What’s Anheuser-Busch worth? Well, that all depends who you ask. According to InBev’s bid, the answer is a cut-and-dried $65 per share. According to the Anheuser-Busch (NYSE: BUD ) board, the company is worth more, though the board is “not going to put a price tag on our company or our iconic brands.”
On the surface, this seems like a standard reaction to a takeover attempt. Always reject the first bid; if the suitor really wants what you have, they’ll raise their price. This is a first date, not a wedding night (or third date, depending on the social mores of your locale). Unlike the singles scene, however, corporate boards need solid justification to reject an offer as too low (or ugly, or sweaty, or poorly groomed, or malodorous).
Anheuser-Busch and its board claimed that the InBev bid is too low. In their response, they actually claimed that it “fails to be competitive with alternative plans the company has developed in recent months.” Not just that it undervalues the company, but that it fails to be competitive -- that it’s not even in the ballpark.
In my opinion, this statement is ludicrous, and Anheuser-Busch’s reaction to the solicitation has been somewhere between terrible and incompetent. I’ll lay out why in a minute, but for now, I think the answer to “What is Anheuser-Busch worth?” is quite simple: Whatever InBev says it is worth. Otherwise, investors will be reacquainted with $52.58 per share very soon.
Anheuser-Busch’s total return performance over the past five years has been simply dismal. The company’s 2007 10-K calculates the five-year compound annual total return growth rate through 2007 at 3.8%. It even displays a graph, showing A-B shareholders the trajectory of their returns, which are dwarfed by both the S&P 500 and Russell 200. What has changed recently to give the board hope that these trends will reverse quickly and dramatically? All I can see are sky-high commodity costs and a 1.4% volume decline for Anheuser-Busch’s core brands in the first quarter of 2008.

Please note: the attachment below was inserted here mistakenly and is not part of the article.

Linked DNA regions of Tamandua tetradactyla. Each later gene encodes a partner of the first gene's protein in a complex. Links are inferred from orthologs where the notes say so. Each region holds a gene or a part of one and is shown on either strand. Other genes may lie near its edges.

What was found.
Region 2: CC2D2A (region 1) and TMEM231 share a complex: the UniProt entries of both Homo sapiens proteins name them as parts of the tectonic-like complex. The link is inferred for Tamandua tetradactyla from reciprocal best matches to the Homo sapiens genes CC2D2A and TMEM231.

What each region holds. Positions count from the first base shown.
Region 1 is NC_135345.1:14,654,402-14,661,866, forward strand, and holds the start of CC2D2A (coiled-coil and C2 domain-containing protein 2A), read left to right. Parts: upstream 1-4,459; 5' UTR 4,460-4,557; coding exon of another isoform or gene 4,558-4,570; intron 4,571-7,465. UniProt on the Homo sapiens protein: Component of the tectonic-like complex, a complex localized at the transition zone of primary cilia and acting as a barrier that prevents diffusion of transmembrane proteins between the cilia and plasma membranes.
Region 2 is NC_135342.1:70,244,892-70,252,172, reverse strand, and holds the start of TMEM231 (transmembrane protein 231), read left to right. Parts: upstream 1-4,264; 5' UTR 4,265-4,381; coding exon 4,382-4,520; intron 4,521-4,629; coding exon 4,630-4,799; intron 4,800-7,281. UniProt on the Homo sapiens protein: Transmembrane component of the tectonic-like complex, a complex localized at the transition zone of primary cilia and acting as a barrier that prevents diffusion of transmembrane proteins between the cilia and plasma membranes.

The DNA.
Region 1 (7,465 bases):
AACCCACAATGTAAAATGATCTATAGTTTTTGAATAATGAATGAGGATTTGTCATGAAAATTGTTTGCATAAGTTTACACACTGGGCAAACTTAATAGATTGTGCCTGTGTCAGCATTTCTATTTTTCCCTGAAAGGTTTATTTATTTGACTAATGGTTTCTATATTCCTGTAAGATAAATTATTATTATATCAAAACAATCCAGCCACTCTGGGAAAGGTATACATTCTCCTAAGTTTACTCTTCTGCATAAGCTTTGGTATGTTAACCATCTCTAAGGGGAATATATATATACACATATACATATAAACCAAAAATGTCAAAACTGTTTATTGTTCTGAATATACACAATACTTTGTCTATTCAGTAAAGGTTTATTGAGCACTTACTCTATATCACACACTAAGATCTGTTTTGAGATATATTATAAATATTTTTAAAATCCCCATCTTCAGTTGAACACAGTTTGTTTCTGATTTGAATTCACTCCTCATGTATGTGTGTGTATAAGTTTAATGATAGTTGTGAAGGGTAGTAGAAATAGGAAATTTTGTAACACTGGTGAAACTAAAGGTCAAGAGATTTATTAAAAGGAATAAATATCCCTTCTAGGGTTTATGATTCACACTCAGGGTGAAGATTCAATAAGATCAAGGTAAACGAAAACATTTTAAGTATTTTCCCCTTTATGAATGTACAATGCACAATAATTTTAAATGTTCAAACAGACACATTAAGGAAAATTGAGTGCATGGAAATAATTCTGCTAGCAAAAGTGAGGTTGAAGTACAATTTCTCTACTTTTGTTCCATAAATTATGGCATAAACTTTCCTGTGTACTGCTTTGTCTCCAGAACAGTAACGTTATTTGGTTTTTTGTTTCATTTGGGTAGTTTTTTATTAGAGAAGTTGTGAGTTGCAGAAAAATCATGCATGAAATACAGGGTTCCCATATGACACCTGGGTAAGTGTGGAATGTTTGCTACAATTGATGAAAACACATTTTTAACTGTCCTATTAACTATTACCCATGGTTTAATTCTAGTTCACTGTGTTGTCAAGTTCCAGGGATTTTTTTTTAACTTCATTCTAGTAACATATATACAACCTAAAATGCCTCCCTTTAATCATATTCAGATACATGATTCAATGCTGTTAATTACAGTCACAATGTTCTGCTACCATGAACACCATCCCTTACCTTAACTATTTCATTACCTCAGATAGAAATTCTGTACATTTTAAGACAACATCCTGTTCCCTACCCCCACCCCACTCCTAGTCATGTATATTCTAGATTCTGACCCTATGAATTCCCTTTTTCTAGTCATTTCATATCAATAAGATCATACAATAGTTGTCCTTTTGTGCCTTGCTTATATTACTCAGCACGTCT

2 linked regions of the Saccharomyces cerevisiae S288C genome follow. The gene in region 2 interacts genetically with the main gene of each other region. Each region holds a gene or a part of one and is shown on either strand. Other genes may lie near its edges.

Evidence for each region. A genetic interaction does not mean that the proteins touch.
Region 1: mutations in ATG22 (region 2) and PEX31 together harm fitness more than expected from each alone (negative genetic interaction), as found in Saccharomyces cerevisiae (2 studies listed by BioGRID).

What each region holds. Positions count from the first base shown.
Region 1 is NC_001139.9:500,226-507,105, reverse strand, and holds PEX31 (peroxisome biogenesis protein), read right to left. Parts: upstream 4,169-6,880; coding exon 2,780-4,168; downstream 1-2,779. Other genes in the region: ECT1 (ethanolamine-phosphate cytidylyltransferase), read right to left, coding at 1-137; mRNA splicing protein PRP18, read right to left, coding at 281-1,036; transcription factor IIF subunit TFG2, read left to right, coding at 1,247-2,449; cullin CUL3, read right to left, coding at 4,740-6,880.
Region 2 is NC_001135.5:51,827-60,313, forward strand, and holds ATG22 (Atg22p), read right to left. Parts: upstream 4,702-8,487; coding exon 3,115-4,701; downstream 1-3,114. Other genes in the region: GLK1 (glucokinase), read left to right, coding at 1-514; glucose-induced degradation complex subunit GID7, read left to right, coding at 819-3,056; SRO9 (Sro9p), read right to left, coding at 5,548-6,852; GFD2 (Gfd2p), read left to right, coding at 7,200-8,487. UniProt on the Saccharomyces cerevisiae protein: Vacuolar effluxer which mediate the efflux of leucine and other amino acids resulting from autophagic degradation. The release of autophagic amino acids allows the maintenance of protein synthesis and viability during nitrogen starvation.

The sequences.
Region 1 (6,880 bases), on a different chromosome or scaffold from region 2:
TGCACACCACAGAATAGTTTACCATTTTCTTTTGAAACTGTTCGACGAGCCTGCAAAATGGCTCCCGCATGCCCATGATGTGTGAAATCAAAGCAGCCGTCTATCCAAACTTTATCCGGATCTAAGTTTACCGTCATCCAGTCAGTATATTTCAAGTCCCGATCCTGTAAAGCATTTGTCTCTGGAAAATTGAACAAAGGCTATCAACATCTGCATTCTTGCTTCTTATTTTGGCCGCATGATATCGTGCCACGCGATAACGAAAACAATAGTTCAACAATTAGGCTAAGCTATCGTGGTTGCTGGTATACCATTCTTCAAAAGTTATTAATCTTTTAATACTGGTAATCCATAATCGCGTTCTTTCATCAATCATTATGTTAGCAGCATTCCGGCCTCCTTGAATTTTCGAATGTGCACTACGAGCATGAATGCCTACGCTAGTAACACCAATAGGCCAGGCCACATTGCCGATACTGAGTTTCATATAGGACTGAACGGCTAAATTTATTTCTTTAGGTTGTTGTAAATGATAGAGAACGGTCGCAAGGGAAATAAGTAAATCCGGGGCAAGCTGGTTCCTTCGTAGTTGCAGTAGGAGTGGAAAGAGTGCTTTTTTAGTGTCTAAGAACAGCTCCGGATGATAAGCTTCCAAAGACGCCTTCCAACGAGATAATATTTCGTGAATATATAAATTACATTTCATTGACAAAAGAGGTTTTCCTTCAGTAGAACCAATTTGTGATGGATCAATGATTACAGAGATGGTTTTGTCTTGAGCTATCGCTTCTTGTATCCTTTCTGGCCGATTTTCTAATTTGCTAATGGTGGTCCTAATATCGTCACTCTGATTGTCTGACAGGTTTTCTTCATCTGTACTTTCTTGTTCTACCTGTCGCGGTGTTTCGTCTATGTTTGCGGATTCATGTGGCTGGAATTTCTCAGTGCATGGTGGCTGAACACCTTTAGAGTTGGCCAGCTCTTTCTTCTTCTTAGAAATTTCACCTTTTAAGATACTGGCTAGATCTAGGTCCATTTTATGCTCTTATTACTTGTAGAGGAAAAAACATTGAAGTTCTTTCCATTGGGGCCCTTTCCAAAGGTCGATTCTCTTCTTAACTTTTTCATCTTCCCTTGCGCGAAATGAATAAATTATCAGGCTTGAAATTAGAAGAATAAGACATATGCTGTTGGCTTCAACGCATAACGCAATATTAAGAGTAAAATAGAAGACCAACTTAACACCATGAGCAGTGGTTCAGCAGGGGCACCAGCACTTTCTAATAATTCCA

An attractive premium
The last time Anheuser-Busch’s stock traded at what I’ll call a “normal” price was May 22 of this year, when the stock closed at $52.58. The day before, The Financial Times had reported that InBev was announcing an offer. In my opinion, this is as good a basis as any from which to determine the premium that InBev’s $65 per share represents, and it is about 24%.
If Anheuser-Busch were to maintain the total return of the past five years over the next five years, shareholders still holding shares at the end of 2012 would still not have realized a 24% total return. Yes, even with compounding.
What has changed?
According to the Anheuser-Busch board, two simple words are responsible for this new perspective: “Blue Ocean.” Yes, the company that has failed to deliver decent returns for shareholders has suddenly seen the light, and it now has a strategic plan to cut $1 billion in cumulative costs by the end of 2010. Why is this suddenly possible? Because the company is prepared to “break from a conservative culture,” leading it to the “Blue Ocean,” which is away from shore and in the deep waters. (This is actual imagery used by the CEO in the conference call. I am not making this up.)